By Mary Katherine Saye, C’23
As you look at the student profiles of the 2019–2020 entering class at the School of Theology, one profile jumps out—Sister Elizabeth Carrillo, T’21, a Catholic nun pursuing her master of arts degree in religion and environment. That might seem surprising, but as Carrillo explains, she saw it as an “ecumenical opportunity.”
Carrillo was baptized Catholic but was not raised in the faith. Because of her passion for music, she happened upon Gregorian chant later in life and was captivated by its beauty. She wanted to know where this tradition of music came from which led her to the Benedictines. From there, she learned about the Rule of St. Benedict for monastic life and found it attractive because it “wasn’t just a historical document but a way of living.”
During her freshman year of college at Boston University, she visited some communities that followed the Rule and was intrigued by the monastic life. She graduated with a degree in music and used this to teach violin in Prescott, Arizona. But the “questing” hadn’t left her, and she found herself in the summer of 1997 volunteering for the Live-in Volunteer Program at Mount St. Scholastica Monestary in Atchison, Kansas that lived using the Rule of St. Benedict. There the sharing in the beauty of the sung liturgy, the Divine Office, spoke to her.
In the fall of 1998, she went back and stayed for two years, sharing her musical talents with the community and developing new skill sets. She recalls being assigned to help the maintenance department and learning how to do things she never thought of doing such as sanding and mowing the lawn. This experience gave her valuable insight into being a part of a greater community in which the talents of an individual can be shared and they can acquire new knowledge of other skills.
In 2000, with the help of the Rite of Christian Initiation for Adults (RCIA), Carrillo was confirmed into the Catholic Church at the Easter vigil mass. She found that the monastic life which she had participated in for the past three years had helped her “embrace her Catholic heritage,” and the belonging she felt in the community is ultimately what led her to confidently begin her journey as a nun. After her confirmation, Carrillo moved to Kansas City, Missouri, to prepare for her life as a nun. She entered her newfound community in 2002 as a postulant.
As a Benedictine nun, she shares that prayer and community life are “central and people’s personal work flows from that.” St. Benedict’s famous phrase, “Ora et labora,” or “pray and work,” ring especially true for Carrillo who has molded her life around these two pillars. The Rule of St. Benedict outlines a life in which one surrenders their own will for the sake of God’s. Carrillo describes it as “short and simple,” yet seems dense in instruction upon first glance. She was attracted by its prologue which is a “call to the good life.” She was especially interested in its emphasis on stability or sacredness of place.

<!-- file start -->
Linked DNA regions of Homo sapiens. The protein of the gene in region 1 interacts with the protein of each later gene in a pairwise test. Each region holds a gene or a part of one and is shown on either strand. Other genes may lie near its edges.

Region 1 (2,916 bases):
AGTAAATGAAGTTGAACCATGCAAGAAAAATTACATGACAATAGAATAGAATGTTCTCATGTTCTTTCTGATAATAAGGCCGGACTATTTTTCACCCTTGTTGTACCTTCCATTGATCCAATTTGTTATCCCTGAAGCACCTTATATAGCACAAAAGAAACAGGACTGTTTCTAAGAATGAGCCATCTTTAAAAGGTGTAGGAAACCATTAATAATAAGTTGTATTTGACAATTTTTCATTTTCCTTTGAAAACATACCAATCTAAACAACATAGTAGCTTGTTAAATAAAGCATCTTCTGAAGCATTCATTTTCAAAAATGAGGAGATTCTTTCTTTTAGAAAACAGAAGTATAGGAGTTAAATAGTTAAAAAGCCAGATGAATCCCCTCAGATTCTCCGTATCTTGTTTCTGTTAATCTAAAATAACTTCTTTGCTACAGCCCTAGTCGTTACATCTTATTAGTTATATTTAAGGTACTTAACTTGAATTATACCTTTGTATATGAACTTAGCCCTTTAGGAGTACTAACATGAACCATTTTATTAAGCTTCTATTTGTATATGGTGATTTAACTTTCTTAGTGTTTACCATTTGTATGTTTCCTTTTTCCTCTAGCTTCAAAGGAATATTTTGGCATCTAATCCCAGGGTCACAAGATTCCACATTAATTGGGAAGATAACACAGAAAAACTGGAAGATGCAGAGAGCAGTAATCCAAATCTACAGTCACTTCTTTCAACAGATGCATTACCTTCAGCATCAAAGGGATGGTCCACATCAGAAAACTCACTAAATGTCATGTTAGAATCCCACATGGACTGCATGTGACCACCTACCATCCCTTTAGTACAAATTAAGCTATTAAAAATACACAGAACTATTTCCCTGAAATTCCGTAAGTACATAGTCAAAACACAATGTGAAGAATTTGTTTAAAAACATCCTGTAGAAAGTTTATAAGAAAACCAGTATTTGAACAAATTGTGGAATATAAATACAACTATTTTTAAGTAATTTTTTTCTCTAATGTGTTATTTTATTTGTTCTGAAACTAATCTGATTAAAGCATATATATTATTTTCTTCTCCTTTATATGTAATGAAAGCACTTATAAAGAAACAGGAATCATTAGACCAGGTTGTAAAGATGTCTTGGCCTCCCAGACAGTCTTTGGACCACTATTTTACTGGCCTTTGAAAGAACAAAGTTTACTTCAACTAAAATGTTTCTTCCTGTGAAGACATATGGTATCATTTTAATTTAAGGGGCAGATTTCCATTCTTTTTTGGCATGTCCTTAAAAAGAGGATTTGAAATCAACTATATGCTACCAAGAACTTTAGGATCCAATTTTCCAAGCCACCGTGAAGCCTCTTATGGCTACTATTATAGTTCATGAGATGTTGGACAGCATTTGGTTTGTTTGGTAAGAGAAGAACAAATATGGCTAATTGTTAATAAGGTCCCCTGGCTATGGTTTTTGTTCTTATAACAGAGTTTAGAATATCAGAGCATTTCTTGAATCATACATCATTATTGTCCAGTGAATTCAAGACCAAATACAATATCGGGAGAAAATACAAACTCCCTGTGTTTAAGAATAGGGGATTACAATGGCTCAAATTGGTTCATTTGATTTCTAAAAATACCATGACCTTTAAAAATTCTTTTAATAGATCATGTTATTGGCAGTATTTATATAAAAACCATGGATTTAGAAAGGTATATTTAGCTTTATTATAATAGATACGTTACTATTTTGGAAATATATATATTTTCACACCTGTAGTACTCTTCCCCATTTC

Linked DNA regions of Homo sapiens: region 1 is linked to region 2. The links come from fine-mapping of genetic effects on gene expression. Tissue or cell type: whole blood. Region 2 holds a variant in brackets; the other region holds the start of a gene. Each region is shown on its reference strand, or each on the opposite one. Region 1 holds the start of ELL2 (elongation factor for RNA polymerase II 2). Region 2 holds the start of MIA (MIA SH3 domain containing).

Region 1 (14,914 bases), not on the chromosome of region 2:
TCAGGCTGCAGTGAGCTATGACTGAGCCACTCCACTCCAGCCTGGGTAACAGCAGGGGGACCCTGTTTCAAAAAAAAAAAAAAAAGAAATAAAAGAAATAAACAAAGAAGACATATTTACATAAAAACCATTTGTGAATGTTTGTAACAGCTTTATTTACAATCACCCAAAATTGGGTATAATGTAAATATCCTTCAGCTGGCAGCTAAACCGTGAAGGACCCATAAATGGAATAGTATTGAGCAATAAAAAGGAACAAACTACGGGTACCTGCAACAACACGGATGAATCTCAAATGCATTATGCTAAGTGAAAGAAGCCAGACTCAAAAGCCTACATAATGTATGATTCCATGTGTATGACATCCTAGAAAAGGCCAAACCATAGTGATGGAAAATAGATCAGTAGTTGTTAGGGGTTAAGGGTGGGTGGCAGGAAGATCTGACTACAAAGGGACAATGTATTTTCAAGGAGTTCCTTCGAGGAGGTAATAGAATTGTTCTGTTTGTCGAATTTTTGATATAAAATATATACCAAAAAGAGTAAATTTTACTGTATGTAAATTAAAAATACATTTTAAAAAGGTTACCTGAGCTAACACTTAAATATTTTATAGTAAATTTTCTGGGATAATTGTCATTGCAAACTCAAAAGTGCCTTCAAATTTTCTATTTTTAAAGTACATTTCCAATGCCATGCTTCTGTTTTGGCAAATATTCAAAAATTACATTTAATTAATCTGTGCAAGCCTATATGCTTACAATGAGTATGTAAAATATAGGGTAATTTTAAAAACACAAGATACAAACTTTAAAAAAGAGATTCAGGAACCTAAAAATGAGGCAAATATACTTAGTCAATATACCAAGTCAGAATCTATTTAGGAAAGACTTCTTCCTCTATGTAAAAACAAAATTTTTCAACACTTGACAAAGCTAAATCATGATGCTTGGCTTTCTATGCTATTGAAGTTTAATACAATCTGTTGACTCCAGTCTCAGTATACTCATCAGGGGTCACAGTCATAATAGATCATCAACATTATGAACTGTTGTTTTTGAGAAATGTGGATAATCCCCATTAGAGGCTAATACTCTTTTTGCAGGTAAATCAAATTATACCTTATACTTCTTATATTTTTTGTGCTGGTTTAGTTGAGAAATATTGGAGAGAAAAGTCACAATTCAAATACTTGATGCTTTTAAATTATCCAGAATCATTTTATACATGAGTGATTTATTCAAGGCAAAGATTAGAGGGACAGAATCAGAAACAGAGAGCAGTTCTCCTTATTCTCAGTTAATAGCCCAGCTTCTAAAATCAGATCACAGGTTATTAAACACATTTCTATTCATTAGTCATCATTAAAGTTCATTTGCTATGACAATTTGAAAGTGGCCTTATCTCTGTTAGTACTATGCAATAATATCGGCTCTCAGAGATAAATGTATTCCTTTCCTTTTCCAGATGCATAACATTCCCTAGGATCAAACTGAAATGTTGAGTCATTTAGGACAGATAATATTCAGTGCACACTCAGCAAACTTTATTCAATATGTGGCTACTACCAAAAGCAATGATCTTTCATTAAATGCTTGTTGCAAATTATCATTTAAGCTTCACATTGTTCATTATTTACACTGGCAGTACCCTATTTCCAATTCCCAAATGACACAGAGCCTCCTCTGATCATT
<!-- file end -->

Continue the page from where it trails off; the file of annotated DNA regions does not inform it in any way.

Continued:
In addition to music, she had always carried a love for the natural world, and found that it fit into place with St. Benedict’s rule requiring one to take care of the place they’ve been given. When she was searching for a religious community to join, it was important to her to find a way of living that allowed her to bring together her desire for a contemplative life and love of the natural world. St. Benedict’s vow of stability challenges one to ask how they can care for creation and the land around them while reflecting upon its beauty with gratitude. This vow “keeps you grounded,” Carrillo jokes.
Before coming to Sewanee, Carrillo taught middle school earth and life science at Visitation Catholic School in Kansas City and most recently was a community liturgist. She also served on an environmental sustainability committee whose creation was inspired by the environmental and political activist, Wangari Maathai. It was there that she started searching for a graduate school in which she could bring together religious and natural environment studies and found that the School of Theology offered one of the few graduate degrees with that concentration. She was not deterred by the fact that Sewanee is an Episcopal institution; rather, she was impressed by Sewanee’s “faith filled community” and its monastic-like prayer life. The vast Domain and environmentally conscious environment made her feel at home away from her own community which boasts many of the same qualities.
With her degree from the School of Theology, Carrillo plans to use her newly gained knowledge to lead retreats that “focus on care for creation and incorporate monastic spirituality.” She aspires to be “well-versed in scientific facts but also be able to engage people on the heart level.” She has enjoyed taking classes in American environmental literature which has focused on essays by Emerson, Thoreau, Muir, and Leopold Aldo, and forestry, which has given her insight into what each person can do to care for the environment in simple ways. There is no question that she is excited to, as Folliott S. Pierpoint puts it, care “for the beauty of the earth.”